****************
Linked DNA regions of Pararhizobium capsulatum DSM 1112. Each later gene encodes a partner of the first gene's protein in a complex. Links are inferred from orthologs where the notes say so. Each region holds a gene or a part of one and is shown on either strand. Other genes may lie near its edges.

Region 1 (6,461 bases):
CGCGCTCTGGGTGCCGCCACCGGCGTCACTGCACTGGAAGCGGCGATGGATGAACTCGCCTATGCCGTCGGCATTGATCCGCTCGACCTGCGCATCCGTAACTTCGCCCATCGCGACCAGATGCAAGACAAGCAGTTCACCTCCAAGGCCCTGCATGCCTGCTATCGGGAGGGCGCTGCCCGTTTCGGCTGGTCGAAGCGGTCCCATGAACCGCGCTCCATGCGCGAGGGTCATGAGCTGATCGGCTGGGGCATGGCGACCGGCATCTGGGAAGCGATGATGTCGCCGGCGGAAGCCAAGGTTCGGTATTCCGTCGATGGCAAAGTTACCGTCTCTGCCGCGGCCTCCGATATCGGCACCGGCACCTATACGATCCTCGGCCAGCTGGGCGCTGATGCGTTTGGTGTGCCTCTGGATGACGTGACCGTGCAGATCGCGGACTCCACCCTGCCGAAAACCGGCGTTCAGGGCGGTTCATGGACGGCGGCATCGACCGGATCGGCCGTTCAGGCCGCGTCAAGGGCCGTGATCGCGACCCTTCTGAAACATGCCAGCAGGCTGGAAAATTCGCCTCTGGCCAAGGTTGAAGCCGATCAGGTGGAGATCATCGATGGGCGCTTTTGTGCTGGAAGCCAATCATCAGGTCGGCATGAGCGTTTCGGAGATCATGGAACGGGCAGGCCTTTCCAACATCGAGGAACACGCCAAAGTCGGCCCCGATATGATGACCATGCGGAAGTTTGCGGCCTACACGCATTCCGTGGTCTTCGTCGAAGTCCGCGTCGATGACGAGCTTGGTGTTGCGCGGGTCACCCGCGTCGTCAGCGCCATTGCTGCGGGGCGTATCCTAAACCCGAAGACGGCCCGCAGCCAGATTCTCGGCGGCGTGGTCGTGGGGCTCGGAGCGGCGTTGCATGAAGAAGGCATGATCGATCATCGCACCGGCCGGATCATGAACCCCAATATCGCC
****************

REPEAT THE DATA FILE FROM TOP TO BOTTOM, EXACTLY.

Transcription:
Linked DNA regions of Pararhizobium capsulatum DSM 1112. Each later gene encodes a partner of the first gene's protein in a complex. Links are inferred from orthologs where the notes say so. Each region holds a gene or a part of one and is shown on either strand. Other genes may lie near its edges.

Region 1 (6,461 bases):
CGCGCTCTGGGTGCCGCCACCGGCGTCACTGCACTGGAAGCGGCGATGGATGAACTCGCCTATGCCGTCGGCATTGATCCGCTCGACCTGCGCATCCGTAACTTCGCCCATCGCGACCAGATGCAAGACAAGCAGTTCACCTCCAAGGCCCTGCATGCCTGCTATCGGGAGGGCGCTGCCCGTTTCGGCTGGTCGAAGCGGTCCCATGAACCGCGCTCCATGCGCGAGGGTCATGAGCTGATCGGCTGGGGCATGGCGACCGGCATCTGGGAAGCGATGATGTCGCCGGCGGAAGCCAAGGTTCGGTATTCCGTCGATGGCAAAGTTACCGTCTCTGCCGCGGCCTCCGATATCGGCACCGGCACCTATACGATCCTCGGCCAGCTGGGCGCTGATGCGTTTGGTGTGCCTCTGGATGACGTGACCGTGCAGATCGCGGACTCCACCCTGCCGAAAACCGGCGTTCAGGGCGGTTCATGGACGGCGGCATCGACCGGATCGGCCGTTCAGGCCGCGTCAAGGGCCGTGATCGCGACCCTTCTGAAACATGCCAGCAGGCTGGAAAATTCGCCTCTGGCCAAGGTTGAAGCCGATCAGGTGGAGATCATCGATGGGCGCTTTTGTGCTGGAAGCCAATCATCAGGTCGGCATGAGCGTTTCGGAGATCATGGAACGGGCAGGCCTTTCCAACATCGAGGAACACGCCAAAGTCGGCCCCGATATGATGACCATGCGGAAGTTTGCGGCCTACACGCATTCCGTGGTCTTCGTCGAAGTCCGCGTCGATGACGAGCTTGGTGTTGCGCGGGTCACCCGCGTCGTCAGCGCCATTGCTGCGGGGCGTATCCTAAACCCGAAGACGGCCCGCAGCCAGATTCTCGGCGGCGTGGTCGTGGGGCTCGGAGCGGCGTTGCATGAAGAAGGCATGATCGATCATCGCACCGGCCGGATCATGAACCCCAATATCGCC